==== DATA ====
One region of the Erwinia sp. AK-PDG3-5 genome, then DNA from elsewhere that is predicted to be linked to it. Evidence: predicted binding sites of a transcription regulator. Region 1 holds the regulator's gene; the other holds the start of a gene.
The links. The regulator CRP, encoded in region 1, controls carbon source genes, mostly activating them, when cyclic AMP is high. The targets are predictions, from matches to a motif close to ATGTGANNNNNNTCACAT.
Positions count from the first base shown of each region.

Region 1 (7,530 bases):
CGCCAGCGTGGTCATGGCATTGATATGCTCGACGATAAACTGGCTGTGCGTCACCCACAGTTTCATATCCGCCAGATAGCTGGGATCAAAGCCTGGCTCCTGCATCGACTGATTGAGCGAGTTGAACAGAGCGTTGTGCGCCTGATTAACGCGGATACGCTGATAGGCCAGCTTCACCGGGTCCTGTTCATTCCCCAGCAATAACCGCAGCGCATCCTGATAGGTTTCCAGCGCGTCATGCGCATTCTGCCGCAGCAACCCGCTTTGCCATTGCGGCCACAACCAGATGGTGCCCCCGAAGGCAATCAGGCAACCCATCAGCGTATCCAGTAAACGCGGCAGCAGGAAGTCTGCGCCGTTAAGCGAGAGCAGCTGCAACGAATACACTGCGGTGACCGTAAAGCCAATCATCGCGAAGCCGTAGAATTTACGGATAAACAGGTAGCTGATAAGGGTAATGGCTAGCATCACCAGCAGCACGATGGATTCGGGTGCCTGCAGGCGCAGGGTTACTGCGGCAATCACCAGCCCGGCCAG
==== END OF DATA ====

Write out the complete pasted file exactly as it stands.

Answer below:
One region of the Erwinia sp. AK-PDG3-5 genome, then DNA from elsewhere that is predicted to be linked to it. Evidence: predicted binding sites of a transcription regulator. Region 1 holds the regulator's gene; the other holds the start of a gene.
The links. The regulator CRP, encoded in region 1, controls carbon source genes, mostly activating them, when cyclic AMP is high. The targets are predictions, from matches to a motif close to ATGTGANNNNNNTCACAT.
Positions count from the first base shown of each region.

Region 1 (7,530 bases):
CGCCAGCGTGGTCATGGCATTGATATGCTCGACGATAAACTGGCTGTGCGTCACCCACAGTTTCATATCCGCCAGATAGCTGGGATCAAAGCCTGGCTCCTGCATCGACTGATTGAGCGAGTTGAACAGAGCGTTGTGCGCCTGATTAACGCGGATACGCTGATAGGCCAGCTTCACCGGGTCCTGTTCATTCCCCAGCAATAACCGCAGCGCATCCTGATAGGTTTCCAGCGCGTCATGCGCATTCTGCCGCAGCAACCCGCTTTGCCATTGCGGCCACAACCAGATGGTGCCCCCGAAGGCAATCAGGCAACCCATCAGCGTATCCAGTAAACGCGGCAGCAGGAAGTCTGCGCCGTTAAGCGAGAGCAGCTGCAACGAATACACTGCGGTGACCGTAAAGCCAATCATCGCGAAGCCGTAGAATTTACGGATAAACAGGTAGCTGATAAGGGTAATGGCTAGCATCACCAGCAGCACGATGGATTCGGGTGCCTGCAGGCGCAGGGTTACTGCGGCAATCACCAGCCCGGCCAG